“Hey, kids! Put on your Sunday best – we're going to Mulliken!”

Mulliken sits quietly in Eaton County's Roxand Township, playin' it cool and happy to be away from big city life.

The village's beginnings date back to 1888, when Thomas E. Potter arrived and decided to kick up a new community. A post office began operating that same year, with first postmaster Albert Lawrence.

When the Detroit, Lansing, & Northern Railroad came through, the town finally found their name. The railroad – which later became the Chesapeake and Ohio Railroad – was built by a contractor whose name was Mulliken.

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The village became incorporated in 1903. The village may be known for being relatively peaceful, but there were a few instances that stirred up some excitement. A train wreck in June 1908 was reported in the Sunfield Sentinel in the June 4, 1908 edition (edited): “The train was speeding along at a 40 miles per hour clip.....and then left those rails and plowed into the mud on the north side of the track. The engine turned on its side and was half buried in a mud hole, while the coaches...were all thrown from the tracks except the parlor car. No one was killed.....eight or ten of the passengers were hurt but none seriously except an oldish lady who suffered considerable from the shock”.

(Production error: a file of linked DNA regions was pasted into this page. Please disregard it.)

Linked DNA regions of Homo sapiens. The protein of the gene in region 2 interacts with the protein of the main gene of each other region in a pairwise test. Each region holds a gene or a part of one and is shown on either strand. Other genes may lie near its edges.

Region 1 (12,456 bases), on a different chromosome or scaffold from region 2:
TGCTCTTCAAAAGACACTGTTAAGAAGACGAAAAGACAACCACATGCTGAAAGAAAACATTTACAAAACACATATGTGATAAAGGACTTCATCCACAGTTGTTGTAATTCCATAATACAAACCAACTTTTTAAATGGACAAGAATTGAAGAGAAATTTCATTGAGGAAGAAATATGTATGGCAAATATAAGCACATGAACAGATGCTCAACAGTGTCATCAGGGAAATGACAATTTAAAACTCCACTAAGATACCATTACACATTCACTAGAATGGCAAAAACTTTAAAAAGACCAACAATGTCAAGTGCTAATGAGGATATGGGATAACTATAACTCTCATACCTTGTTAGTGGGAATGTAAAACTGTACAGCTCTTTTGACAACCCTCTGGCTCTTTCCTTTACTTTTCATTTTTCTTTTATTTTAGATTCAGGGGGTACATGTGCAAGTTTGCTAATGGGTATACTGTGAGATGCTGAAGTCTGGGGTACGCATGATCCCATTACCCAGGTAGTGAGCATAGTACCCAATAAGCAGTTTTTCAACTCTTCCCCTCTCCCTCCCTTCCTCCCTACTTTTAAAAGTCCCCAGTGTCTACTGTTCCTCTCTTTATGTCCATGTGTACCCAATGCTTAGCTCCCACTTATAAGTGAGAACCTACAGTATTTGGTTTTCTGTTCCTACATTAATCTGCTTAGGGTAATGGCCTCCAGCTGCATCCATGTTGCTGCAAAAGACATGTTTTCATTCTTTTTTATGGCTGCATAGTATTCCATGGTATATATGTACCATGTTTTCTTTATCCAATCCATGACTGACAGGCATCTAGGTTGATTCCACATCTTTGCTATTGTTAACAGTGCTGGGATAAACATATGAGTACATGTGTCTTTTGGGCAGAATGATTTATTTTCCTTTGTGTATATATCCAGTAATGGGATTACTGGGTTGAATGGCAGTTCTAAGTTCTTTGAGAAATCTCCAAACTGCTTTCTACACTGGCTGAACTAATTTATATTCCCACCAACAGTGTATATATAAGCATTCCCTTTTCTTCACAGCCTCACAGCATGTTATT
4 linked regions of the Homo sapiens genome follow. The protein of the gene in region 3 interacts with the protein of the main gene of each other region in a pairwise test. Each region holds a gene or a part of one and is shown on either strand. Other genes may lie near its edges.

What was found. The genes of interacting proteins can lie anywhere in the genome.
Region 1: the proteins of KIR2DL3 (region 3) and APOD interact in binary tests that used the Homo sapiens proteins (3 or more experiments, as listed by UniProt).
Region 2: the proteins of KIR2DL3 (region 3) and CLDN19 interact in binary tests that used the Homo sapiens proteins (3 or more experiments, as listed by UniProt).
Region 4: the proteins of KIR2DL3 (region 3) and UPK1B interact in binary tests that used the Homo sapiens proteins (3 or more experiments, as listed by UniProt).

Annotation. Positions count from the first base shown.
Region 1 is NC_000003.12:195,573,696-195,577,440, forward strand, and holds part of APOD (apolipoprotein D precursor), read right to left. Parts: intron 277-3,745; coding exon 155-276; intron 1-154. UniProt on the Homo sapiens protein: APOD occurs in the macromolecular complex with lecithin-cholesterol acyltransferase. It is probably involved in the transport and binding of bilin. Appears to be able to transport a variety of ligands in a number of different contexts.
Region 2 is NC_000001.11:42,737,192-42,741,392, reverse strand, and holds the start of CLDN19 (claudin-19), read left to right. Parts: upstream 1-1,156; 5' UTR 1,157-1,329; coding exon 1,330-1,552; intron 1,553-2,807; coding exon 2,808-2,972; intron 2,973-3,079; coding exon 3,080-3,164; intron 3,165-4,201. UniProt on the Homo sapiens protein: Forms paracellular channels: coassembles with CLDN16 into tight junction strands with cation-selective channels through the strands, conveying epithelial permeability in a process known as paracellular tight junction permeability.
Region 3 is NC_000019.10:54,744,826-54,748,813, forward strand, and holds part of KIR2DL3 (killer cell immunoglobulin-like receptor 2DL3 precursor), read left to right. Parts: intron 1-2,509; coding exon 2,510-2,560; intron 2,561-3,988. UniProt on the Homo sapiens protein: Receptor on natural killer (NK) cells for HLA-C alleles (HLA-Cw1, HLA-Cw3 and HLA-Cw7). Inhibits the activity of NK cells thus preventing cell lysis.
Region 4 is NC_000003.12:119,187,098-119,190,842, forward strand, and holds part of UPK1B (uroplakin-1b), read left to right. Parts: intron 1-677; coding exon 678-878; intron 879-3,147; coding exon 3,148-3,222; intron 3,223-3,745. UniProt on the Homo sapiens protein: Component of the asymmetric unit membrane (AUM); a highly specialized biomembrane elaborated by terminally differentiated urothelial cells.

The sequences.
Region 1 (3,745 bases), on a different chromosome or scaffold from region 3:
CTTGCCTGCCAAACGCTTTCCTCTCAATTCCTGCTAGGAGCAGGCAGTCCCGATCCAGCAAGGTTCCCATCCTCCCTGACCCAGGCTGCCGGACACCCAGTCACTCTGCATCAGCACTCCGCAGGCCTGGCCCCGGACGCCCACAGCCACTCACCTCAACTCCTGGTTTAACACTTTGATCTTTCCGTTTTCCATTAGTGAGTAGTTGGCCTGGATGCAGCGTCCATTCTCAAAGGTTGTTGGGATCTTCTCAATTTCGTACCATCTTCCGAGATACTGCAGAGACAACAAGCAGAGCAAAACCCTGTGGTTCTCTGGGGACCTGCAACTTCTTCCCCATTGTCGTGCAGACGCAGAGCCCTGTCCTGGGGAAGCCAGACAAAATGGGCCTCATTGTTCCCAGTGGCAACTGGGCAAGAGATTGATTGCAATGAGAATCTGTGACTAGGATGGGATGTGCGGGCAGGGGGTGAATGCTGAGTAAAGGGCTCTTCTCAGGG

The following year, 1909, a fire blazed through the Hotel Mulliken.

Mulliken is a typical Michigan small town and is a pleasure to visit. Walk around downtown and take advantage of some of the local businesses, and get a feel of what it was like living in a small town 120 years ago.

Take a look at some old photos below!

Vintage Photos of Mulliken


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